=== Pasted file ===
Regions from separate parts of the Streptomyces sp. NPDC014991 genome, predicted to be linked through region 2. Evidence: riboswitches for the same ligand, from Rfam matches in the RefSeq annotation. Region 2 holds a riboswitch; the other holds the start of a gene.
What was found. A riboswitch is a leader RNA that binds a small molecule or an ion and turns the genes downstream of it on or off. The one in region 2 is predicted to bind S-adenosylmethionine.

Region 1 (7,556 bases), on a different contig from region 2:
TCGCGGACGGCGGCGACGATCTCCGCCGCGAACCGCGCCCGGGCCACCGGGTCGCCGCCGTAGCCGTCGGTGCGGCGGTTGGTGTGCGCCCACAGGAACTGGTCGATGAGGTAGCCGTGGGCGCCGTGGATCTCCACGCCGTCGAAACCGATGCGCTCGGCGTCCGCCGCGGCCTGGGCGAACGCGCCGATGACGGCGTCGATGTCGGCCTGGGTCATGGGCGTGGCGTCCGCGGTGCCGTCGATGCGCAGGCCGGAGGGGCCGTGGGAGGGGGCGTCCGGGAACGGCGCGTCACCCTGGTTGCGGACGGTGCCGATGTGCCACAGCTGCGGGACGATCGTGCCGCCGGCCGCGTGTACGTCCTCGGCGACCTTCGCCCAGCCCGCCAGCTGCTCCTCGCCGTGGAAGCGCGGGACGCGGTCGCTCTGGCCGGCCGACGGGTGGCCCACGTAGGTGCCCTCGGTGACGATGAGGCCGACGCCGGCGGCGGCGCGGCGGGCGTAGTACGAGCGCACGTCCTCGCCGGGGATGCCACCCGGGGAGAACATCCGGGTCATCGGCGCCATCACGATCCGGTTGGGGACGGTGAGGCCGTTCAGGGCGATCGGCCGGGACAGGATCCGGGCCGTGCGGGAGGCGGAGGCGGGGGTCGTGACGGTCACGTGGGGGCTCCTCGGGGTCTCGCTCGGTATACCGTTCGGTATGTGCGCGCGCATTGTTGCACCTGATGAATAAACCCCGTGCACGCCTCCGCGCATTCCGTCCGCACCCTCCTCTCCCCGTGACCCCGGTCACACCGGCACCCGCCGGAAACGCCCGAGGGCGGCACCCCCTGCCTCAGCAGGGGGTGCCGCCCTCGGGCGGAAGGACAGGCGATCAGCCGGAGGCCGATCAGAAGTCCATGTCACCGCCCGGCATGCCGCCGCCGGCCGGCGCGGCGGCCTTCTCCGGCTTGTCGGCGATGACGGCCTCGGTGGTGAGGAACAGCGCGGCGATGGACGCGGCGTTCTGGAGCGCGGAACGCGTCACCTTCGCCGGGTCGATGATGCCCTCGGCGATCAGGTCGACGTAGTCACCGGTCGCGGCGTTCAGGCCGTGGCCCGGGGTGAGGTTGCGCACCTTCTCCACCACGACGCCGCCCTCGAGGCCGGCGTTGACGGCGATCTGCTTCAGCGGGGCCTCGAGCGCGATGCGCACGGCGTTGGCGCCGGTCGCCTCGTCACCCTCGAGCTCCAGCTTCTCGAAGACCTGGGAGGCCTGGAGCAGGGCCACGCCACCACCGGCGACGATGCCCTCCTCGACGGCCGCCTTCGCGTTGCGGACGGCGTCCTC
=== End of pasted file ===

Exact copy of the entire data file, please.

Regions from separate parts of the Streptomyces sp. NPDC014991 genome, predicted to be linked through region 2. Evidence: riboswitches for the same ligand, from Rfam matches in the RefSeq annotation. Region 2 holds a riboswitch; the other holds the start of a gene.
What was found. A riboswitch is a leader RNA that binds a small molecule or an ion and turns the genes downstream of it on or off. The one in region 2 is predicted to bind S-adenosylmethionine.

Region 1 (7,556 bases), on a different contig from region 2:
TCGCGGACGGCGGCGACGATCTCCGCCGCGAACCGCGCCCGGGCCACCGGGTCGCCGCCGTAGCCGTCGGTGCGGCGGTTGGTGTGCGCCCACAGGAACTGGTCGATGAGGTAGCCGTGGGCGCCGTGGATCTCCACGCCGTCGAAACCGATGCGCTCGGCGTCCGCCGCGGCCTGGGCGAACGCGCCGATGACGGCGTCGATGTCGGCCTGGGTCATGGGCGTGGCGTCCGCGGTGCCGTCGATGCGCAGGCCGGAGGGGCCGTGGGAGGGGGCGTCCGGGAACGGCGCGTCACCCTGGTTGCGGACGGTGCCGATGTGCCACAGCTGCGGGACGATCGTGCCGCCGGCCGCGTGTACGTCCTCGGCGACCTTCGCCCAGCCCGCCAGCTGCTCCTCGCCGTGGAAGCGCGGGACGCGGTCGCTCTGGCCGGCCGACGGGTGGCCCACGTAGGTGCCCTCGGTGACGATGAGGCCGACGCCGGCGGCGGCGCGGCGGGCGTAGTACGAGCGCACGTCCTCGCCGGGGATGCCACCCGGGGAGAACATCCGGGTCATCGGCGCCATCACGATCCGGTTGGGGACGGTGAGGCCGTTCAGGGCGATCGGCCGGGACAGGATCCGGGCCGTGCGGGAGGCGGAGGCGGGGGTCGTGACGGTCACGTGGGGGCTCCTCGGGGTCTCGCTCGGTATACCGTTCGGTATGTGCGCGCGCATTGTTGCACCTGATGAATAAACCCCGTGCACGCCTCCGCGCATTCCGTCCGCACCCTCCTCTCCCCGTGACCCCGGTCACACCGGCACCCGCCGGAAACGCCCGAGGGCGGCACCCCCTGCCTCAGCAGGGGGTGCCGCCCTCGGGCGGAAGGACAGGCGATCAGCCGGAGGCCGATCAGAAGTCCATGTCACCGCCCGGCATGCCGCCGCCGGCCGGCGCGGCGGCCTTCTCCGGCTTGTCGGCGATGACGGCCTCGGTGGTGAGGAACAGCGCGGCGATGGACGCGGCGTTCTGGAGCGCGGAACGCGTCACCTTCGCCGGGTCGATGATGCCCTCGGCGATCAGGTCGACGTAGTCACCGGTCGCGGCGTTCAGGCCGTGGCCCGGGGTGAGGTTGCGCACCTTCTCCACCACGACGCCGCCCTCGAGGCCGGCGTTGACGGCGATCTGCTTCAGCGGGGCCTCGAGCGCGATGCGCACGGCGTTGGCGCCGGTCGCCTCGTCACCCTCGAGCTCCAGCTTCTCGAAGACCTGGGAGGCCTGGAGCAGGGCCACGCCACCACCGGCGACGATGCCCTCCTCGACGGCCGCCTTCGCGTTGCGGACGGCGTCCTC